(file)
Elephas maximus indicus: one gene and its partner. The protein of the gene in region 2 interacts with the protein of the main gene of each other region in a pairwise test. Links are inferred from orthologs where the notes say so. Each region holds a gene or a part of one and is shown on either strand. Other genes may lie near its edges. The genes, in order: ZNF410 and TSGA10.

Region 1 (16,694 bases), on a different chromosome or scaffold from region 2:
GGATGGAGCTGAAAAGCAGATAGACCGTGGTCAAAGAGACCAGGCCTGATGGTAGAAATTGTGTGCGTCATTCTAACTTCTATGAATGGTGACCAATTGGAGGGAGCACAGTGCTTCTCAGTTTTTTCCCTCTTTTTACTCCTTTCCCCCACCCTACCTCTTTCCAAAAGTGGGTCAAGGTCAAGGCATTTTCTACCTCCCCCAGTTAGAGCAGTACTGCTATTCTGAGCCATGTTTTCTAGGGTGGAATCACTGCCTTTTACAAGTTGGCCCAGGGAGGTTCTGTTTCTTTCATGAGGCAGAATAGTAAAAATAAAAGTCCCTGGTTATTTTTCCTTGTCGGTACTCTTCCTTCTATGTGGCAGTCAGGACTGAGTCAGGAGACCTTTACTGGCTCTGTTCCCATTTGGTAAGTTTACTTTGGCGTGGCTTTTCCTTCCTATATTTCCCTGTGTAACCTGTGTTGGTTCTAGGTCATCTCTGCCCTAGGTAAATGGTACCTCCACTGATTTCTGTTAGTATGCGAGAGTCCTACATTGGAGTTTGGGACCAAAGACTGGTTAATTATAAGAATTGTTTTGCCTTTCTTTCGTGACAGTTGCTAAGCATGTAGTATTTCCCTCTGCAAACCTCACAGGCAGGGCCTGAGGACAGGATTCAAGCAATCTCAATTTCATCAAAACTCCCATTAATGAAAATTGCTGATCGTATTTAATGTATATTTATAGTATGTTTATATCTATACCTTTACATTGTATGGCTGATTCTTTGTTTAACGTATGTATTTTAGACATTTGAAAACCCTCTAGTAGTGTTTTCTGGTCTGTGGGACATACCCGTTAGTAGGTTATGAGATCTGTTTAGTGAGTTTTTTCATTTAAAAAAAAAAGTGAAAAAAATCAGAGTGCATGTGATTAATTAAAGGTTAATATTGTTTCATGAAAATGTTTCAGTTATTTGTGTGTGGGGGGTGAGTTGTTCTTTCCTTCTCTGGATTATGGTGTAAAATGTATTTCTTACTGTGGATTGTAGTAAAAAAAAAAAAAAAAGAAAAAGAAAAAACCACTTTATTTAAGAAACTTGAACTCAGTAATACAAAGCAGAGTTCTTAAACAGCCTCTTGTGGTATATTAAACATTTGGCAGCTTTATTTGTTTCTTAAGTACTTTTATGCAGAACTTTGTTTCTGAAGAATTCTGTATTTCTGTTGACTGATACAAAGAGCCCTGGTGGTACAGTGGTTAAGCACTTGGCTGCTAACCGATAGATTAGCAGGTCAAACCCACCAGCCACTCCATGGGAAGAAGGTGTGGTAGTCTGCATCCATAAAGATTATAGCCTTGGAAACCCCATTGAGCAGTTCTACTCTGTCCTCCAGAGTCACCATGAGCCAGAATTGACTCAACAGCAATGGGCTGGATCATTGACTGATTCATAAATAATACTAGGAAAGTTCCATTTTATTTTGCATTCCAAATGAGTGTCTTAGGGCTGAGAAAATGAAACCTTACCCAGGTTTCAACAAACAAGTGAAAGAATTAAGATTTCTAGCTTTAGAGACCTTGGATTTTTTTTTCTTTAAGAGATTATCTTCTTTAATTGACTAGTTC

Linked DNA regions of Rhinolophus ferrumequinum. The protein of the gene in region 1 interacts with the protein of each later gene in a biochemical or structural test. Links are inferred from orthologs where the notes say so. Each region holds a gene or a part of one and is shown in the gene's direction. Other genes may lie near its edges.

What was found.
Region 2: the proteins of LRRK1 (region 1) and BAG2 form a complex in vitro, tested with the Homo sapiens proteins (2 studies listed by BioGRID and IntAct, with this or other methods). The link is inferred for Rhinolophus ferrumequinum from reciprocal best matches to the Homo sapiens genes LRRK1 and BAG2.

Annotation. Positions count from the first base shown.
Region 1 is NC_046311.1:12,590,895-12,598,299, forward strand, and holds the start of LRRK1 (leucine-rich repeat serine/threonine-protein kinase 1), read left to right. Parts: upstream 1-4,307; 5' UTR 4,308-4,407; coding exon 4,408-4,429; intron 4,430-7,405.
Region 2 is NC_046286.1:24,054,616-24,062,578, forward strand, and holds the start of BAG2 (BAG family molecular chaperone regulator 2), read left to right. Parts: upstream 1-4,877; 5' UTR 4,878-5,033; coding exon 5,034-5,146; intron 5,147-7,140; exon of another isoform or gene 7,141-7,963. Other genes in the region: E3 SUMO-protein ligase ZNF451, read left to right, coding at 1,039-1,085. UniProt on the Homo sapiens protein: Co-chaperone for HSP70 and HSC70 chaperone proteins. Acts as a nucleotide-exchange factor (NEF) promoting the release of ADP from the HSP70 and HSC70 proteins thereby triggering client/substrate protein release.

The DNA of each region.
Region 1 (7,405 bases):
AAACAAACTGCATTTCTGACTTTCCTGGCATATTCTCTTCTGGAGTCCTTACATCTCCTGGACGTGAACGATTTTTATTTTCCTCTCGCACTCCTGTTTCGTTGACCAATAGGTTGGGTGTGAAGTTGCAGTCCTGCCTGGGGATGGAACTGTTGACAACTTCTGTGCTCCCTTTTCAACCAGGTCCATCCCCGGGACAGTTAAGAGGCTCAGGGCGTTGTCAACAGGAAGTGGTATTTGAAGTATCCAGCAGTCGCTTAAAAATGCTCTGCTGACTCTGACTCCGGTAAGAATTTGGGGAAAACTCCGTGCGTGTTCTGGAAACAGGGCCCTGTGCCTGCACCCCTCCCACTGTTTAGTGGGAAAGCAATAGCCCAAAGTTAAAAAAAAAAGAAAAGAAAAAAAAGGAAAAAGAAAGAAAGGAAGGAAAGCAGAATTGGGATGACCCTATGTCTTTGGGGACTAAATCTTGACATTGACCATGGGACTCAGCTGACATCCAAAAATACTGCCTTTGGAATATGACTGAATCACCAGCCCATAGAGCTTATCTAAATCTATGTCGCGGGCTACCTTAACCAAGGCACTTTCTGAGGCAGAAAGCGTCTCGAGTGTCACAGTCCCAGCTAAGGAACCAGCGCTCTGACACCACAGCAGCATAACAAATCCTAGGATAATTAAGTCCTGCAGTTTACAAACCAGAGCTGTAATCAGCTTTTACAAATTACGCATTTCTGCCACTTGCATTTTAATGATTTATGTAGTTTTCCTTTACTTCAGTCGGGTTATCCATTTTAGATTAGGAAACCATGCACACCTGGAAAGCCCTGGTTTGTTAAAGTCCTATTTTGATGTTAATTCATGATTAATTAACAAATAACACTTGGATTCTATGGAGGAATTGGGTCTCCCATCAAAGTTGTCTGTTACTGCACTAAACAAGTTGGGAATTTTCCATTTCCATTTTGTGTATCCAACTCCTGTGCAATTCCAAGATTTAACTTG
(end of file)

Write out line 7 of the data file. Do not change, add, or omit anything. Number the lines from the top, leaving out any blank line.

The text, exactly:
Annotation. Positions count from the first base shown.